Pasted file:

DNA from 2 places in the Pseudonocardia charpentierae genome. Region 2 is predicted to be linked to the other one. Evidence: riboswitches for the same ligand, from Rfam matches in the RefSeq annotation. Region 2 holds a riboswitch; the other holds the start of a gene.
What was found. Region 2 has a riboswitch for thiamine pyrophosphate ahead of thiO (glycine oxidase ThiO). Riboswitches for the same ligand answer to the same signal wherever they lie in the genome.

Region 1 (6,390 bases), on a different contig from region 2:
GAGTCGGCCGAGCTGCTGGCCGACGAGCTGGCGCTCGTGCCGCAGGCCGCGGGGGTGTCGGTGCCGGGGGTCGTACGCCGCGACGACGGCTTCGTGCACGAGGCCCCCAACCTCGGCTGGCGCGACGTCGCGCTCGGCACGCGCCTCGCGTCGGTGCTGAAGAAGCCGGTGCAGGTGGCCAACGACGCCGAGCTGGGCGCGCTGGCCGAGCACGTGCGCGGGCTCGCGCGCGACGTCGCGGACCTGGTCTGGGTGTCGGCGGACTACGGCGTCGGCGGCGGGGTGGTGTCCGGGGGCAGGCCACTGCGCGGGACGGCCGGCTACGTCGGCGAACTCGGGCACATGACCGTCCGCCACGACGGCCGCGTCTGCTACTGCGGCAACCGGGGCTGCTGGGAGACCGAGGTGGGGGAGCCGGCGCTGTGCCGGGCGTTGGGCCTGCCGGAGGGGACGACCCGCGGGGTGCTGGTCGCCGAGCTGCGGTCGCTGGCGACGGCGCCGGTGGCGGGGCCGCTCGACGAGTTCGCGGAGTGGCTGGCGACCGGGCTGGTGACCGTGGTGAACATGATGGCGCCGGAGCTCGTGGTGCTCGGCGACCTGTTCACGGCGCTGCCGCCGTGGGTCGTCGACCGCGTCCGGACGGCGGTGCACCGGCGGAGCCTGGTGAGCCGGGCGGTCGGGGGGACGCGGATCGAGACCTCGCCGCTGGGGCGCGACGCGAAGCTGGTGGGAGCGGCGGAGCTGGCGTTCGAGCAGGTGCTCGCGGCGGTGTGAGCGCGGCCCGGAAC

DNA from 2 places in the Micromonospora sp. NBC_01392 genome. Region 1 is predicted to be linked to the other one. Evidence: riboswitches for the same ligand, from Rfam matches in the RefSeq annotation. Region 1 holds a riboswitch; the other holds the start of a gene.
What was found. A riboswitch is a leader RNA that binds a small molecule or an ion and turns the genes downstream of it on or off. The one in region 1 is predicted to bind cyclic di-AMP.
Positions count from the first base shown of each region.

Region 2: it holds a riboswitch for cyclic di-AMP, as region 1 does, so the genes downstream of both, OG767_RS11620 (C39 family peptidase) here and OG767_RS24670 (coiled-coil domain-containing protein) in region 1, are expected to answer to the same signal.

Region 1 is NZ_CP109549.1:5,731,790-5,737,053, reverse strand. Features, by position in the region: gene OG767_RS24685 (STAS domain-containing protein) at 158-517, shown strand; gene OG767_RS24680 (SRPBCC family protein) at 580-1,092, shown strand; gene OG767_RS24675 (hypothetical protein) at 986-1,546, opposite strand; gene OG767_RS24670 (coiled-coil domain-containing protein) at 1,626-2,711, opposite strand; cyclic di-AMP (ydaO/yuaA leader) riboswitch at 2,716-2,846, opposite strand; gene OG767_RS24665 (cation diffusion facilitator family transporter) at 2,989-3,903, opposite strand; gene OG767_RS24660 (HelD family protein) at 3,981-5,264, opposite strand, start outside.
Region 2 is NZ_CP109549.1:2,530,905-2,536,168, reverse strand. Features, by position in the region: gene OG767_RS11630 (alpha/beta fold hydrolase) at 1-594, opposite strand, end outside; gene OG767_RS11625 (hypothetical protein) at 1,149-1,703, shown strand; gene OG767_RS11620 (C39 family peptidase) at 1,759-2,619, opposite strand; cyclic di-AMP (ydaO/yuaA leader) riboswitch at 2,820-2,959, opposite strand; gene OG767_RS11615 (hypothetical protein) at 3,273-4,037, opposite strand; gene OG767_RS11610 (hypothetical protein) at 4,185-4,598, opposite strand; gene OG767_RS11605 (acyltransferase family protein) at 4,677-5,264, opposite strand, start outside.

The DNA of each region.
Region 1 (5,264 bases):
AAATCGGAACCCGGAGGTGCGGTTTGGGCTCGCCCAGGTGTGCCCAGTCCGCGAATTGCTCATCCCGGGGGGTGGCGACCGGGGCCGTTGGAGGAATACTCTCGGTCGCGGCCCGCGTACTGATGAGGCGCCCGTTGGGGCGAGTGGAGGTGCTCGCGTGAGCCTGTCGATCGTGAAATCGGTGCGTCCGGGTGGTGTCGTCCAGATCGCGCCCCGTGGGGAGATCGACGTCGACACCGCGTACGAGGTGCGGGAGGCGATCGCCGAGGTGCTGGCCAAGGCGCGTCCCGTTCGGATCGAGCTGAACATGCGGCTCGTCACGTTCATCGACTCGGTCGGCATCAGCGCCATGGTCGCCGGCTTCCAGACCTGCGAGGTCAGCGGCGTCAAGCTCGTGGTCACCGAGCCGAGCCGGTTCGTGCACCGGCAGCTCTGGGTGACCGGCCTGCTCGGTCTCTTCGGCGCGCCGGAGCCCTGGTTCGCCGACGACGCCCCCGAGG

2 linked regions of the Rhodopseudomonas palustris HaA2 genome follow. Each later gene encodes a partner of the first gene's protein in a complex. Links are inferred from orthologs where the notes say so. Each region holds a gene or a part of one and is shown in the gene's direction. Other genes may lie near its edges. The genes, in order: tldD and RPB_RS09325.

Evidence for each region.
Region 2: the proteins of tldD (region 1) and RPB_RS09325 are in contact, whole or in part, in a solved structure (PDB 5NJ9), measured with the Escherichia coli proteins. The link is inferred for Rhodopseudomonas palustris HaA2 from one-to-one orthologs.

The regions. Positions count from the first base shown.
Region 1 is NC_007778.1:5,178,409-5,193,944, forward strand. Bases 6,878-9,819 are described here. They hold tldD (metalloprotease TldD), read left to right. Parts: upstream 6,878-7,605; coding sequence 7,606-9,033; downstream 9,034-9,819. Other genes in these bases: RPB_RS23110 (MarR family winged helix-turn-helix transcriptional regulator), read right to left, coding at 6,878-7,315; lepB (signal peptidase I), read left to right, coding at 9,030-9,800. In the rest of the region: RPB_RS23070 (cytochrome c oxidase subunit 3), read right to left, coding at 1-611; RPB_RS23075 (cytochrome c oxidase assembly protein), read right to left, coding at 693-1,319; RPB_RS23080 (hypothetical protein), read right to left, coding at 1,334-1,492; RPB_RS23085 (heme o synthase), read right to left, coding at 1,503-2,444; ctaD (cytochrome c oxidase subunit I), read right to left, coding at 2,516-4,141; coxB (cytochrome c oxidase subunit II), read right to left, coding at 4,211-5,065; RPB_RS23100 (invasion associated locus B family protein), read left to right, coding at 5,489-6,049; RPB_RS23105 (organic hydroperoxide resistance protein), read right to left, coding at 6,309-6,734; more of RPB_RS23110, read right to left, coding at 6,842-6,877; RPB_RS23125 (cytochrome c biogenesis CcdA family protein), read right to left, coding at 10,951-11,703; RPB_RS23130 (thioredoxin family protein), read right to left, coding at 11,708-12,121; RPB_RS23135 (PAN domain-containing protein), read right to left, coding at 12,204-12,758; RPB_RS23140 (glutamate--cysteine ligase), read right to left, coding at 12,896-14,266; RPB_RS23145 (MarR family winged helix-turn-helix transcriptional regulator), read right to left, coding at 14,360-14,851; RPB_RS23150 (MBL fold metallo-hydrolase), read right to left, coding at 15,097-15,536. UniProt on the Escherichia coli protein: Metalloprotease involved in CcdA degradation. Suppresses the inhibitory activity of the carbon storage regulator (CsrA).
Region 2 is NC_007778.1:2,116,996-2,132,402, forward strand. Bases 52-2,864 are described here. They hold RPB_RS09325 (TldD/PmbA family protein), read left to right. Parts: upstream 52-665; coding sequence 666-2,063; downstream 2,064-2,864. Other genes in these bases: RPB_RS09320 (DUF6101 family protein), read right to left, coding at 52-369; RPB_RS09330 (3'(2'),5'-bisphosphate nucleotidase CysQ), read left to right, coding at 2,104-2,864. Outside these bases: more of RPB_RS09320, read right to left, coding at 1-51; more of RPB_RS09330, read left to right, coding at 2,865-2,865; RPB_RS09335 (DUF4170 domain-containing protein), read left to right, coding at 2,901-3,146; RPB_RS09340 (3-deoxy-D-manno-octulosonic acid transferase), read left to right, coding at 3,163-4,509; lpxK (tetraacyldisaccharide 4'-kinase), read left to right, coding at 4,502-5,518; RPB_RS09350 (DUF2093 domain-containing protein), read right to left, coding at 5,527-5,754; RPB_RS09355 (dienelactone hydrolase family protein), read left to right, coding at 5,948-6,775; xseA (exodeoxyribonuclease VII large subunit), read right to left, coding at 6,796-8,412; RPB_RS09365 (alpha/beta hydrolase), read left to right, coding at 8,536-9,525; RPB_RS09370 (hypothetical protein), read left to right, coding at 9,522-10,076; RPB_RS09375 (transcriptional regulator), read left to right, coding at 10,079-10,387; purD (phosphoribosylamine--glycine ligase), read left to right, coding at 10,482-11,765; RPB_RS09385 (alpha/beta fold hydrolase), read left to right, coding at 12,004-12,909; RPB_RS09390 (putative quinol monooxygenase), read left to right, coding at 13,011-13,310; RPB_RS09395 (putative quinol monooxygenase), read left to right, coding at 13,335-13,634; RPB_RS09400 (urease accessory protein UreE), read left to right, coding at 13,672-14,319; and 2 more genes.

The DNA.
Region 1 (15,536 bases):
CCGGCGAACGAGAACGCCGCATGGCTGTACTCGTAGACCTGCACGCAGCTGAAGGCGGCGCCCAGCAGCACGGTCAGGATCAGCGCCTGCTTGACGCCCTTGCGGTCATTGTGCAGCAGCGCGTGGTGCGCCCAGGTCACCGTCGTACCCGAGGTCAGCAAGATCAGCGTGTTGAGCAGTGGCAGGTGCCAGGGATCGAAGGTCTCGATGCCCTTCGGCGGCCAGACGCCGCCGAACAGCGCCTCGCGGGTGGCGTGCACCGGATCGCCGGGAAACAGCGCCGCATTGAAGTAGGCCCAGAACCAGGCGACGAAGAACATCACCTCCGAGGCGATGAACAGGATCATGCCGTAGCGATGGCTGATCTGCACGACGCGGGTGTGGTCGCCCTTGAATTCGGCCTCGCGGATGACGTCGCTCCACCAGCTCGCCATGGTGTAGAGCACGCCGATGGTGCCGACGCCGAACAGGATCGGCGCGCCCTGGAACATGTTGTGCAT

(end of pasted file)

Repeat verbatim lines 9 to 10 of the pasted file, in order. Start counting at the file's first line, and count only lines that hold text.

Region 1 is NZ_CP109549.1:5,731,790-5,737,053, reverse strand. Features, by position in the region: gene OG767_RS24685 (STAS domain-containing protein) at 158-517, shown strand; gene OG767_RS24680 (SRPBCC family protein) at 580-1,092, shown strand; gene OG767_RS24675 (hypothetical protein) at 986-1,546, opposite strand; gene OG767_RS24670 (coiled-coil domain-containing protein) at 1,626-2,711, opposite strand; cyclic di-AMP (ydaO/yuaA leader) riboswitch at 2,716-2,846, opposite strand; gene OG767_RS24665 (cation diffusion facilitator family transporter) at 2,989-3,903, opposite strand; gene OG767_RS24660 (HelD family protein) at 3,981-5,264, opposite strand, start outside.
Region 2 is NZ_CP109549.1:2,530,905-2,536,168, reverse strand. Features, by position in the region: gene OG767_RS11630 (alpha/beta fold hydrolase) at 1-594, opposite strand, end outside; gene OG767_RS11625 (hypothetical protein) at 1,149-1,703, shown strand; gene OG767_RS11620 (C39 family peptidase) at 1,759-2,619, opposite strand; cyclic di-AMP (ydaO/yuaA leader) riboswitch at 2,820-2,959, opposite strand; gene OG767_RS11615 (hypothetical protein) at 3,273-4,037, opposite strand; gene OG767_RS11610 (hypothetical protein) at 4,185-4,598, opposite strand; gene OG767_RS11605 (acyltransferase family protein) at 4,677-5,264, opposite strand, start outside.